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Monday, May 30, 2011

The Advertising Budget

This is a tricky one and honestly, there are a few ideas out there on how to best determine your advertising budget.  Frankly, at the end of the day you can’t spend what you don’t have, however, if you’ve planned correctly and/or are in the process of starting up a business, then you need to have enough working capital put aside to get you through, this includes your advertising budget.

The first thing to remember is that any calculations you make using Gross Sales must be based on the Gross Sales you WANT to achieve, your projected Gross Sales – not what you have achieved or may be currently achieving.  So if you did $100,000 gross sales last year but you want to reach $300,000 this year, you must base your calculations on the $300,000.

So what are the calculations?  Well the easy “rule-of-thumb” approach is to simply take 5%-6% of your projected Gross Sales.  So if you want to gross $500,000 your advertising budget should be $25,000 to $30,000… in theory.  Unfortunately, if you don’t have a very good location then in reality you should be spending more than this on your advertising.

What this tells us is that one thing that this method fails to take into consideration is your location.  The theory is that if you have a strong, high visibility location then you’re paying a higher rent, therefore you should need to advertise less.  If you’re saving money on rent with a less desirable location, then you’ll need to spend more on advertising.  The other thing the above calculation doesn’t take into consideration is your markup.  So, another means of calculating your advertising budget taking these two factors into consideration is:

1)      Estimate your Projected Annual Gross Sales
2)      Budget 10% to 12% of total sales for Cost of Exposure (which is rent + advertising)
3)      Multiple this budget by your store’s average mark up (for example 92%)
4)      From this total, deduct your annual rent
5)      The remaining balance is your advertising budget

In action:
1)      $500,000
2)      Multiple 1) by 10% and 12% = $50,000 to $60,000
3)      Multiple 2) by 92% = $46,000 to $55,200
4)      Subtract $18,000 from each of the numbers in 3)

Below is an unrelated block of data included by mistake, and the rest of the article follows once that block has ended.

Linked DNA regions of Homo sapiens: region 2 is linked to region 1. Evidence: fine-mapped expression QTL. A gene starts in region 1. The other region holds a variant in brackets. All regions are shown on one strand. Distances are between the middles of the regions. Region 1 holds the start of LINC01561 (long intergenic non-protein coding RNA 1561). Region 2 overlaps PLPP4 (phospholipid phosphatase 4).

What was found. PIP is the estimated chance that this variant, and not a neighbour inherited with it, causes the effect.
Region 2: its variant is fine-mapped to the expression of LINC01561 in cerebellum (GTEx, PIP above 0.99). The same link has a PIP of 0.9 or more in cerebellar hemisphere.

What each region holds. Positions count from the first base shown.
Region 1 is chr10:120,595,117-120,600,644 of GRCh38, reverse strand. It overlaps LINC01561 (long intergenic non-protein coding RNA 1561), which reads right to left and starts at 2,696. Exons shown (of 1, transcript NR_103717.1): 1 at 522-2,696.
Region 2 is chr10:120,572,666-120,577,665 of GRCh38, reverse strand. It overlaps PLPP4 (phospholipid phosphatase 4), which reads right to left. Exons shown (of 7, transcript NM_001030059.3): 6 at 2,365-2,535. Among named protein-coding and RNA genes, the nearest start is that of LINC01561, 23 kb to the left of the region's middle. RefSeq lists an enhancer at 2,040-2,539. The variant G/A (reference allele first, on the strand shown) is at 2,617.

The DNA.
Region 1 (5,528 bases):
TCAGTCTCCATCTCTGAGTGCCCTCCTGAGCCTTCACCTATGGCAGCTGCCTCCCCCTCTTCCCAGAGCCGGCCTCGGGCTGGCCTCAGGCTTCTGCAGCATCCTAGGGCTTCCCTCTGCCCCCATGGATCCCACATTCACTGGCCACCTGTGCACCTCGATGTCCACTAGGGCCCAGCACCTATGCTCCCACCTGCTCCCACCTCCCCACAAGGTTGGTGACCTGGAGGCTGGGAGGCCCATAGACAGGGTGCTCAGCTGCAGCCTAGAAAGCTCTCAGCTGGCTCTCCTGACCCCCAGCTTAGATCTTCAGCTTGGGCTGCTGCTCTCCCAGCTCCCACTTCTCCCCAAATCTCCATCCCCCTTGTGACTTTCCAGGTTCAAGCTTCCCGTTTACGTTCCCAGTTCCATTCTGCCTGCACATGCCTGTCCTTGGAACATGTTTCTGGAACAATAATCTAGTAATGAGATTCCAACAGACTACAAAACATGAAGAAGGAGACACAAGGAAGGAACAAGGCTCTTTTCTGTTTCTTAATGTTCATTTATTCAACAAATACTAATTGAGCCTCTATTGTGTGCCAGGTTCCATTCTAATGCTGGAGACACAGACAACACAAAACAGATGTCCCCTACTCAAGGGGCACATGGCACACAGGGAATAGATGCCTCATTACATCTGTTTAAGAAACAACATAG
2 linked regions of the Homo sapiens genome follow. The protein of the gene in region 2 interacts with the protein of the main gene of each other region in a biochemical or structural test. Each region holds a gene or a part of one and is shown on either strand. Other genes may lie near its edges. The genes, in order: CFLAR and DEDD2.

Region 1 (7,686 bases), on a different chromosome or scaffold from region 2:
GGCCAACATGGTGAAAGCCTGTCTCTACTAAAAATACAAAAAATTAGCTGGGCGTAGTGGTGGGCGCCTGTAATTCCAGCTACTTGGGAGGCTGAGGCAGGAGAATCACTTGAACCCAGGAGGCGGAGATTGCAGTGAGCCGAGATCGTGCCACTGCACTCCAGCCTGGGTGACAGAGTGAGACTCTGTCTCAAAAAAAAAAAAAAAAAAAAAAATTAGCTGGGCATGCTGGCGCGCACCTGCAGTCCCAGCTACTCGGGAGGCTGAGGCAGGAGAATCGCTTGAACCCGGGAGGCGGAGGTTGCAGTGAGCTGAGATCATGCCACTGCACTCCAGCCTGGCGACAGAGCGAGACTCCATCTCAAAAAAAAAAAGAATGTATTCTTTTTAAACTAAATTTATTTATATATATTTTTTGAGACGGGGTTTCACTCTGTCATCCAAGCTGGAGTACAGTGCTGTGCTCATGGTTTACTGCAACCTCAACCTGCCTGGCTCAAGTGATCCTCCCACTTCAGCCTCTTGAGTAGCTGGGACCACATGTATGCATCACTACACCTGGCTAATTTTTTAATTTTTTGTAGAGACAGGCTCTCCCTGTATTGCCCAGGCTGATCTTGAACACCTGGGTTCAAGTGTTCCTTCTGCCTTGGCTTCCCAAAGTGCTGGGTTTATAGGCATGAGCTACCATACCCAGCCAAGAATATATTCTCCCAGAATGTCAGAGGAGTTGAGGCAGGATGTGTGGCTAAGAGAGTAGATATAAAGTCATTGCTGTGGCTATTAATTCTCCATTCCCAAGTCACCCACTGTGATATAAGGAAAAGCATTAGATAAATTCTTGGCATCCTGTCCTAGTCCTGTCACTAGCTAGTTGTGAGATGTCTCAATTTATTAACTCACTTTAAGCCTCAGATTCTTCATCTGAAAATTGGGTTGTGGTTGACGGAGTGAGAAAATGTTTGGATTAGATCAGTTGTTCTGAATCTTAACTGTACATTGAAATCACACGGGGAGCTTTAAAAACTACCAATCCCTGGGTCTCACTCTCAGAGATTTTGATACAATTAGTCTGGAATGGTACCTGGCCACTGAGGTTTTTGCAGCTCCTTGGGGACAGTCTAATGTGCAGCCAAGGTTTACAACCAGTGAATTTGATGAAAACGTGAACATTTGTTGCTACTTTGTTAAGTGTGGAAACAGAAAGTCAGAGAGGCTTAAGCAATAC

5)      Advertising budget = $28,000 to $37,200 for the year

As I mentioned, there are several different ideas on the best way to calculate your advertising budget, but for the purpose of this article I am only going to cover one more.  This one is based on the cost of acquisition of a new customer.  There’s a couple of ways to look at this, but I’m going to go for a simplified method on a much smaller scale.  So for example purposes, let’s say that your average customer is worth about $300 per year to you in gross sales.  So in theory, to break even on your advertising you need to acquire one new customer for every $300 you spend in advertising, per year.  Unfortunately, that’s often as far as a business owner will take it and they will look at it only in terms of short term spending.  But in reality, advertising is a long term endeavour.  So a better way to look at it is on an annual budget.  $300 per month equals $3,600 per year which should then result in 12 new customers per year to break even.  The problem comes in when businesses expect to see the results of new customers on the same monthly schedule that their advertising expenses are on.  The other problem comes in when businesses only look at the direct response and not the residual response.  By this I mean, you place an ad and you get a new customer, you do a good job with that customer and they start referring other new customers.  So while your ad brought you the direct response of one new customer, the residual effect of your advertising was in fact several new customers.

Seeing it in action locally